Biden, South Korea’s Yoon vow to deter North Korea but offer COVID aid

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SEOUL
President Joe Biden and his new South Korean counterpart agreed on Saturday to hold bigger military drills and deploy more U.S. weapons if necessary to deter North Korea, while offering to send COVID-19 vaccines and potentially meet Kim Jong Un.
Biden and Yoon Suk-yeol said their countries’ decades-old alliance needed to develop not only to face North Korean threats but to keep the Indo-Pacific region “free and open” and protect global supply chains.
The two leaders are meeting in Seoul for their first diplomatic engagement since the South Korean president’s inauguration 11 days ago. The friendly encounter between allies was clouded by intelligence showing North Korean leader Kim Jong Un is prepared to conduct nuclear or missile tests.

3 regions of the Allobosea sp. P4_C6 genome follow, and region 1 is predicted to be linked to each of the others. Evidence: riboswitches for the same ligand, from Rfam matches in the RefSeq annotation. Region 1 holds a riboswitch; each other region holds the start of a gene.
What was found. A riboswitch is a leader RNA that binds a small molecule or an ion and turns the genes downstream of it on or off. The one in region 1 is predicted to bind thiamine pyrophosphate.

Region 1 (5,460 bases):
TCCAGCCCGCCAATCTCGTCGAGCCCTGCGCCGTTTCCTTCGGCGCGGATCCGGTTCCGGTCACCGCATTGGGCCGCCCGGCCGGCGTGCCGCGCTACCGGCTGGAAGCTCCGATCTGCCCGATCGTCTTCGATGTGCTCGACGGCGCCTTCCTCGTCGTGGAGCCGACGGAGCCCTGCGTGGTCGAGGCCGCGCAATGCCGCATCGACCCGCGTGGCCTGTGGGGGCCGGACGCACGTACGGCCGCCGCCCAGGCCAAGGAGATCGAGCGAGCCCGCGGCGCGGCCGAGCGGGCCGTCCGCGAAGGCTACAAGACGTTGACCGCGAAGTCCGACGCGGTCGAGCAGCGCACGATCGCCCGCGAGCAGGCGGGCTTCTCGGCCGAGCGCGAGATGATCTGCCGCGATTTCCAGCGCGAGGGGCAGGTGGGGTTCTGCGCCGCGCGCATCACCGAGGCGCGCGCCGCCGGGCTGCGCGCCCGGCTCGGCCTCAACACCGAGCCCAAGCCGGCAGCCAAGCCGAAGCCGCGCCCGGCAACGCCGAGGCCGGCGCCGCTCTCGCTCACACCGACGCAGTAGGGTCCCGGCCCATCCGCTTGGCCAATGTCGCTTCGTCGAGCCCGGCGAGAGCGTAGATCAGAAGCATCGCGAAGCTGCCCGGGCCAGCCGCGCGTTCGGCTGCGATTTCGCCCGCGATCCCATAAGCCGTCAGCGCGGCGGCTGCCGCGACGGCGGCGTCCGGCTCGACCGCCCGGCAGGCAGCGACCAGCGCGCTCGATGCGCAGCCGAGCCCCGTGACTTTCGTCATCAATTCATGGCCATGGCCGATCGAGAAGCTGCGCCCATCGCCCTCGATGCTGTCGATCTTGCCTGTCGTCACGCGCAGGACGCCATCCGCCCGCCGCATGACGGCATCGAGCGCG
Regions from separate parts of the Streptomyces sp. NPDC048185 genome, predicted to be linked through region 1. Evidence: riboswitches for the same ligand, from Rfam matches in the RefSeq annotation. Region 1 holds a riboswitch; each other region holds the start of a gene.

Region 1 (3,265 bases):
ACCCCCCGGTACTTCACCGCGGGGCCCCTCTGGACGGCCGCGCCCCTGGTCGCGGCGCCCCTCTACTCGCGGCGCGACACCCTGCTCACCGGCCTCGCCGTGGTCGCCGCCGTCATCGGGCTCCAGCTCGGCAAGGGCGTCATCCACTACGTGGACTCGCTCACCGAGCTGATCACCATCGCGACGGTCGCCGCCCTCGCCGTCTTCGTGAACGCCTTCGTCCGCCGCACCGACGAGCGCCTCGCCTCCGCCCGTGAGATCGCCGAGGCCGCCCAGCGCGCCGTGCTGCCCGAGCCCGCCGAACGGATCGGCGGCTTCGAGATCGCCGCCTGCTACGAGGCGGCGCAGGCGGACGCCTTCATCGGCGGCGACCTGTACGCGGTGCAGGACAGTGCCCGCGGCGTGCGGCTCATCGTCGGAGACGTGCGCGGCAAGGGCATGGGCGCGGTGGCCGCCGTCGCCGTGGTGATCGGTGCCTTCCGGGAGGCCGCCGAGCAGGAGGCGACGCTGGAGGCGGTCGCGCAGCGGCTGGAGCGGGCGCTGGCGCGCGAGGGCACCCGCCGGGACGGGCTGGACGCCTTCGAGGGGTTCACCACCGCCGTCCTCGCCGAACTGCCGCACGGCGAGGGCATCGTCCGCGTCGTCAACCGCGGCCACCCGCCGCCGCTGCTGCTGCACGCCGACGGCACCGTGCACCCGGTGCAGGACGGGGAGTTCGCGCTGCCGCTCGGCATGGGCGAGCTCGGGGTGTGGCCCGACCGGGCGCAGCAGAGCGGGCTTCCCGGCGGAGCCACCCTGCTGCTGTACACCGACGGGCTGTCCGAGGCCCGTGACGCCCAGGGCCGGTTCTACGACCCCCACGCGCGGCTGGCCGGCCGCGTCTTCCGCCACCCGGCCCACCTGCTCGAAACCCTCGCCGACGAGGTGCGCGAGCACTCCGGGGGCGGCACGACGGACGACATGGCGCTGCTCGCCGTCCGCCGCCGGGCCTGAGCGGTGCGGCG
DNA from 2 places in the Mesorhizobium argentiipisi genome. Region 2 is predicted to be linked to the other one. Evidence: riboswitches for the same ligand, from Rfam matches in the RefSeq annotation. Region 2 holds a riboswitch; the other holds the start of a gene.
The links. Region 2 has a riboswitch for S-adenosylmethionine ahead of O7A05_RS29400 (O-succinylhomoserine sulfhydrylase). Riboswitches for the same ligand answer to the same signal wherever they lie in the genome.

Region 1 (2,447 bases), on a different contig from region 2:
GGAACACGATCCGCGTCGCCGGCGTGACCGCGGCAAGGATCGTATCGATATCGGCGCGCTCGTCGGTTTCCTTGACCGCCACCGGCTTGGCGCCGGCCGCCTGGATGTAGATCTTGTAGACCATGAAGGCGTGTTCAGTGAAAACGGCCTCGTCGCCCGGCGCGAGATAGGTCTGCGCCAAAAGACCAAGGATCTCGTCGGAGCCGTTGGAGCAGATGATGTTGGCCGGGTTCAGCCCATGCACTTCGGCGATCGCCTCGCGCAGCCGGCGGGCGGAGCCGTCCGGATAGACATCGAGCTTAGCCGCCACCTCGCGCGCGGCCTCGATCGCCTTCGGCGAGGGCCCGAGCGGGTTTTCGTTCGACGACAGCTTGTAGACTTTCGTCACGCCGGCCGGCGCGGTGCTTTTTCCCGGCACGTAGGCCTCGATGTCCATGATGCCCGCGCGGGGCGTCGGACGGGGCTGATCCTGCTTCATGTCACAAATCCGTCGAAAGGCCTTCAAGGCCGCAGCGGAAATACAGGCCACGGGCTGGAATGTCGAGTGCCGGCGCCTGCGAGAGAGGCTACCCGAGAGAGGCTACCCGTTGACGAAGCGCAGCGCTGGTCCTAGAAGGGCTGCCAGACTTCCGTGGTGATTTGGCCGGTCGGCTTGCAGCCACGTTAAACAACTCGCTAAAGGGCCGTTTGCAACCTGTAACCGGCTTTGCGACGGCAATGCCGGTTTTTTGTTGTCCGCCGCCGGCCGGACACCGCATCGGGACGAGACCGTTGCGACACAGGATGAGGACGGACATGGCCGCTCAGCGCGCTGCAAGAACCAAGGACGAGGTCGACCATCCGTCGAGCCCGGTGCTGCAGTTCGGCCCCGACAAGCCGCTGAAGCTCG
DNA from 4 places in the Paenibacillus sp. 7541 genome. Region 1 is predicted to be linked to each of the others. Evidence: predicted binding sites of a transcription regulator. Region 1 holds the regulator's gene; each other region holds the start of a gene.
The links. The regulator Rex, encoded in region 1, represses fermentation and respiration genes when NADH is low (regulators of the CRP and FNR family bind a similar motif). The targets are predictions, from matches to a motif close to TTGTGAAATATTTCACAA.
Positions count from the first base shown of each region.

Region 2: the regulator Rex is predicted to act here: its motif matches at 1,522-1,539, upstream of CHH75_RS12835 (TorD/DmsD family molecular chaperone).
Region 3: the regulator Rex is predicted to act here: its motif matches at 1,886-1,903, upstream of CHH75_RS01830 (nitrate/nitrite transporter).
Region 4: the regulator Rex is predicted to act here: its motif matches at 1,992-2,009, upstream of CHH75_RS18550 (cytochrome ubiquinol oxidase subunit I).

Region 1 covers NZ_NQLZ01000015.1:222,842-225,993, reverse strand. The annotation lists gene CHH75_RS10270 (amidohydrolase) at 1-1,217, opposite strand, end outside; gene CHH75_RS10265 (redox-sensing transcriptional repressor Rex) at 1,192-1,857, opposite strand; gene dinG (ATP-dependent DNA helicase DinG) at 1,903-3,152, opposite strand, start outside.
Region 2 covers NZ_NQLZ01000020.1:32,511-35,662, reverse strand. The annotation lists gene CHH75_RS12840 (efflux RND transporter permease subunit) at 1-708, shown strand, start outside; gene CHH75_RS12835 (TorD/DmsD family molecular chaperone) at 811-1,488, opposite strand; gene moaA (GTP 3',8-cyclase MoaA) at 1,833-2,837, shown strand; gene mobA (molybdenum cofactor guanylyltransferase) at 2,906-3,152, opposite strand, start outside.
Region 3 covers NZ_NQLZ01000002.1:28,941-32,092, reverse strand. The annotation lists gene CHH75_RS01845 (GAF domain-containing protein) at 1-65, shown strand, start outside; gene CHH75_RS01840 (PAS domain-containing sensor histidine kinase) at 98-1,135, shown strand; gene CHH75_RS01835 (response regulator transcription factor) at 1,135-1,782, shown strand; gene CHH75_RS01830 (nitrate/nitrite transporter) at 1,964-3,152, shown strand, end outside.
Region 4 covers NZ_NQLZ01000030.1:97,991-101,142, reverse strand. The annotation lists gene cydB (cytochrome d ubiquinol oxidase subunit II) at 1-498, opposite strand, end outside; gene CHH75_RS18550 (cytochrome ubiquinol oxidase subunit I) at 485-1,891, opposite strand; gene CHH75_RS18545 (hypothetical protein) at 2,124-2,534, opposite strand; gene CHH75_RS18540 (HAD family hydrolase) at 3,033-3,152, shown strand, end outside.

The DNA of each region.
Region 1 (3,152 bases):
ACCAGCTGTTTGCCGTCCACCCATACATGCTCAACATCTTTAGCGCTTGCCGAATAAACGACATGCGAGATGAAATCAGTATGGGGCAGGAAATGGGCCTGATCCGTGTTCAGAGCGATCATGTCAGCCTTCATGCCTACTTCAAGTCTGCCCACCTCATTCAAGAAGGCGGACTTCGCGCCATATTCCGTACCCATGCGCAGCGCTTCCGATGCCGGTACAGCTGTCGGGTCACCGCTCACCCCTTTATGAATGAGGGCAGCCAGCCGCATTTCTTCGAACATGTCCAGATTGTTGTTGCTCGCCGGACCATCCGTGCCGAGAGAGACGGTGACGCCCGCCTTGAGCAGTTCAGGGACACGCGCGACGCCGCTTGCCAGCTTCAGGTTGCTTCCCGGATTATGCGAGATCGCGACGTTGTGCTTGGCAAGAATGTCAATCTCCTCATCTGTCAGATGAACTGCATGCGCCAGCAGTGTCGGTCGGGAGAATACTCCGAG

Yoon had sought more assurances that the United States would boost its deterrence against North Korean threats. In a joint statement, Biden reaffirmed the U.S. commitment to defend South Korea with nuclear weapons if necessary.
The two sides agreed to consider expanding their combined military drills, which had been scaled back in recent years in an effort to lower tensions with the North.
The United States also promised to deploy “strategic assets” – which typically include long-range bomber aircraft, missile submarines, or aircraft carriers – if necessary to deter North Korea, according to the statement.
Both leaders said they were committed to denuclearising North Korea and were open to diplomacy with Pyongyang.
“With regard to whether I would meet with the leader of North Korea, it would depend on whether he was sincere and whether he was serious,” Biden told a joint news conference.
He said Washington had offered COVID-19 vaccines to China and North Korea, which is combating its first acknowledged outbreak. “We’ve got no response,” Biden said.
North Korea reported more than 200,000 new patients suffering from fever for a fifth consecutive day on Saturday, but the country has little in the way of vaccines or modern treatment for the pandemic.